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Can Airline Toss You Off Plane Over Clothes?

By Andrew Lu on August 30, 2012 6:56 AM

Airline dress codes are increasingly making the news with stories of people getting kicked off flights for a variety of style choices.

This spring, a woman flying from Las Vegas was confronted by an airline employee for showing too much cleavage, reports The Associated Press. Another woman was told to cover up a four-letter word written on her t-shirt. And both of these incidents follow the famous episode last year when a college football player was escorted off a flight for wearing his jeans too low.

So in light of these incidents, you may be wondering just whether an airline can throw you off a flight for violating their dress codes.

In short, airlines can tell you just what you can, and cannot, wear on a flight. And airlines generally have no obligation to spell out their dress codes in a policy, though it may be wise to do so.

As you probably know, the First Amendment grants you the right to freedom of speech and expression. So you are generally free to say or wear what you want, regardless of how crass or offensive.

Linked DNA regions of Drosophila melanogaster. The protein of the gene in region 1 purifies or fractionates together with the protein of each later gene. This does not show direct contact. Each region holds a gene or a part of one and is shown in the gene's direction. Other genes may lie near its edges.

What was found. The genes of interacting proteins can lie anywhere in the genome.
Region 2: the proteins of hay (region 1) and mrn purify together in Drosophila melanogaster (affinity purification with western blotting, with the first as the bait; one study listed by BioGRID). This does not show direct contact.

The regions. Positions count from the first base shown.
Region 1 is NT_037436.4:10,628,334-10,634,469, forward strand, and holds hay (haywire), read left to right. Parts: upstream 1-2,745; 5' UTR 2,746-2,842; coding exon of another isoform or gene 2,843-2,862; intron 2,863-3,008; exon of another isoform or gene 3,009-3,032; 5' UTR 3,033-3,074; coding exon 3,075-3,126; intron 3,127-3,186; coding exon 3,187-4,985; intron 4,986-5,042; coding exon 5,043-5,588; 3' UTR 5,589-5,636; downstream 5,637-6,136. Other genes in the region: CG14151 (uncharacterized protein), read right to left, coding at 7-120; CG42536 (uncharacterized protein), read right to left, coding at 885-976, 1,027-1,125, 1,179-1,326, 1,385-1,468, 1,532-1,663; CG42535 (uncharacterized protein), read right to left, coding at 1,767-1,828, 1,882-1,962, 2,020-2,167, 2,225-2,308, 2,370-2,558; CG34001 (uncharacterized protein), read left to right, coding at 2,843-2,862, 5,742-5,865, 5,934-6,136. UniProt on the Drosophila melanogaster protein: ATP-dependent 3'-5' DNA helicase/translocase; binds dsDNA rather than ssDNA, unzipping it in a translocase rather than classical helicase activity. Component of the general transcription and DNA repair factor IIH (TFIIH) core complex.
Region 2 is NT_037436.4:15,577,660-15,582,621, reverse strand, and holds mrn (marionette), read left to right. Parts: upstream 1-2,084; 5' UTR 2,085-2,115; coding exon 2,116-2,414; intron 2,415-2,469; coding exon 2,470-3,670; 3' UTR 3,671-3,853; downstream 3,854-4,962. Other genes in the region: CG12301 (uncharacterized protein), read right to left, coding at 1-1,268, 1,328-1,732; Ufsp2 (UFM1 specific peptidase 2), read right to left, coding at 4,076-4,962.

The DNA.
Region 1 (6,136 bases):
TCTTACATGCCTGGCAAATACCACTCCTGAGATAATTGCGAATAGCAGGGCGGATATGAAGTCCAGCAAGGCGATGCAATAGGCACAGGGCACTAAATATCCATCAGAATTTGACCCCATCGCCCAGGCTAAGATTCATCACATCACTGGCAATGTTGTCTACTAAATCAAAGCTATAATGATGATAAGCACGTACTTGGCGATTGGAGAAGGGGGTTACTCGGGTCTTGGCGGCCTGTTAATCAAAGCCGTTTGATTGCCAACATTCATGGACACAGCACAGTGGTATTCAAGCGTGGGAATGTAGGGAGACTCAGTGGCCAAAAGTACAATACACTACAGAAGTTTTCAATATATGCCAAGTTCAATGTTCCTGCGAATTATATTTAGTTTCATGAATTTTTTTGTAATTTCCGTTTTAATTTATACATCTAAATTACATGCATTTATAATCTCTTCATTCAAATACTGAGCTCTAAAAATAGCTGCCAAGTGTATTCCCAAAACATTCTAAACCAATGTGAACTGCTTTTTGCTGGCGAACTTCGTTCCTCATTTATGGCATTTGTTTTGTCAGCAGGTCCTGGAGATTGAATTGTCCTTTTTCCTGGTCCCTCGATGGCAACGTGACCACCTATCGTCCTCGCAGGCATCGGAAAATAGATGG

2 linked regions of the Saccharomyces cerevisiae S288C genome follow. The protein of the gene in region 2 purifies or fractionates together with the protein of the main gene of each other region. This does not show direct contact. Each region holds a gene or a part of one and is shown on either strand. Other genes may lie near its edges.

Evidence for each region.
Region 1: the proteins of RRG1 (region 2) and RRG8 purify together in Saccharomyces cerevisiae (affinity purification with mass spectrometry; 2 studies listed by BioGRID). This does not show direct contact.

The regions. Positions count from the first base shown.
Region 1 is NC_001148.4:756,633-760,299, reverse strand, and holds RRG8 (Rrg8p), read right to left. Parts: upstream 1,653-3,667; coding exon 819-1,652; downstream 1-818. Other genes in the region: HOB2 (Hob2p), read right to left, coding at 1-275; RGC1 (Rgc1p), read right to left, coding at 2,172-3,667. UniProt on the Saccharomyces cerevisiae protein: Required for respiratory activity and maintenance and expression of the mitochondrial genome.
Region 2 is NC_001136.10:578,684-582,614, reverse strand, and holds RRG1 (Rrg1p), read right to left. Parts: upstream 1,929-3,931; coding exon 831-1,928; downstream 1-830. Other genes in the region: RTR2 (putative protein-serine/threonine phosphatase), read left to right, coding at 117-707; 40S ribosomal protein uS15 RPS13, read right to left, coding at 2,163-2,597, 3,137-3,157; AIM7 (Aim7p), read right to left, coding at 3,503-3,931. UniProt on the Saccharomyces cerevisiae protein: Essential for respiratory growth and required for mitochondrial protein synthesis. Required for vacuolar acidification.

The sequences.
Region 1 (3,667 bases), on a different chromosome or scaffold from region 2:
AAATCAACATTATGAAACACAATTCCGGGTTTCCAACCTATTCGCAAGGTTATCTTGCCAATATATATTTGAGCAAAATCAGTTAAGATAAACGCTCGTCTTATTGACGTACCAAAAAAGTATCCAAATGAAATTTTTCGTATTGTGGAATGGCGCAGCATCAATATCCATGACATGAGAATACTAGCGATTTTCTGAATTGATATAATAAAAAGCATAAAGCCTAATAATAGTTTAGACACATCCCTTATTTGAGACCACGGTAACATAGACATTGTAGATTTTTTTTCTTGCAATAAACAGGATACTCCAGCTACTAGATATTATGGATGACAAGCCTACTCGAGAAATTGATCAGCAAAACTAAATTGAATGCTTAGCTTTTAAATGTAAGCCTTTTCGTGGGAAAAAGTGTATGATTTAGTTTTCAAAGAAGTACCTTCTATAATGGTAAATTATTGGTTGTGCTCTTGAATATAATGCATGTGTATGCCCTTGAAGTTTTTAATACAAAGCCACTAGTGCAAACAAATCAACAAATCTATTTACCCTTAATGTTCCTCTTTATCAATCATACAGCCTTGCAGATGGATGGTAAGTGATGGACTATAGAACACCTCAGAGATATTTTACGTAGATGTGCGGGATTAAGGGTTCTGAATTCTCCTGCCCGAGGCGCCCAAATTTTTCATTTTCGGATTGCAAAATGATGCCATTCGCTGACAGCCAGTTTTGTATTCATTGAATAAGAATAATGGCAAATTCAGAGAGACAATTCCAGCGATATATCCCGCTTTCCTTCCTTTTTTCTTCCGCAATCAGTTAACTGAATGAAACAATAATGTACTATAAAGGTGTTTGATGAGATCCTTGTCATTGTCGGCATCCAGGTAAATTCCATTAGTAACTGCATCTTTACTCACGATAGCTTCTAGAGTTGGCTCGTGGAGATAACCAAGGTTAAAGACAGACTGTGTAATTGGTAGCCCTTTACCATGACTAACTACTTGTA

However, while the First Amendment is applicable in the public sphere, it has no application in the private sphere. This is why your parents could tell you not to curse in their home or a neighbor could kick you out of his home for saying something inappropriate to his wife.

As airlines are generally considered to be private companies, they are therefore free to tell passengers just what they can and cannot wear.

But keep in mind that while airlines are free to govern their dress code, they must administer these dress codes in an unbiased manner. For example, if an airline only picks on black customers who wear their jeans too low, that may be illegal discrimination. Similarly, if an airline only enforces dress codes against women, and not men, the policy may be illegal as well.

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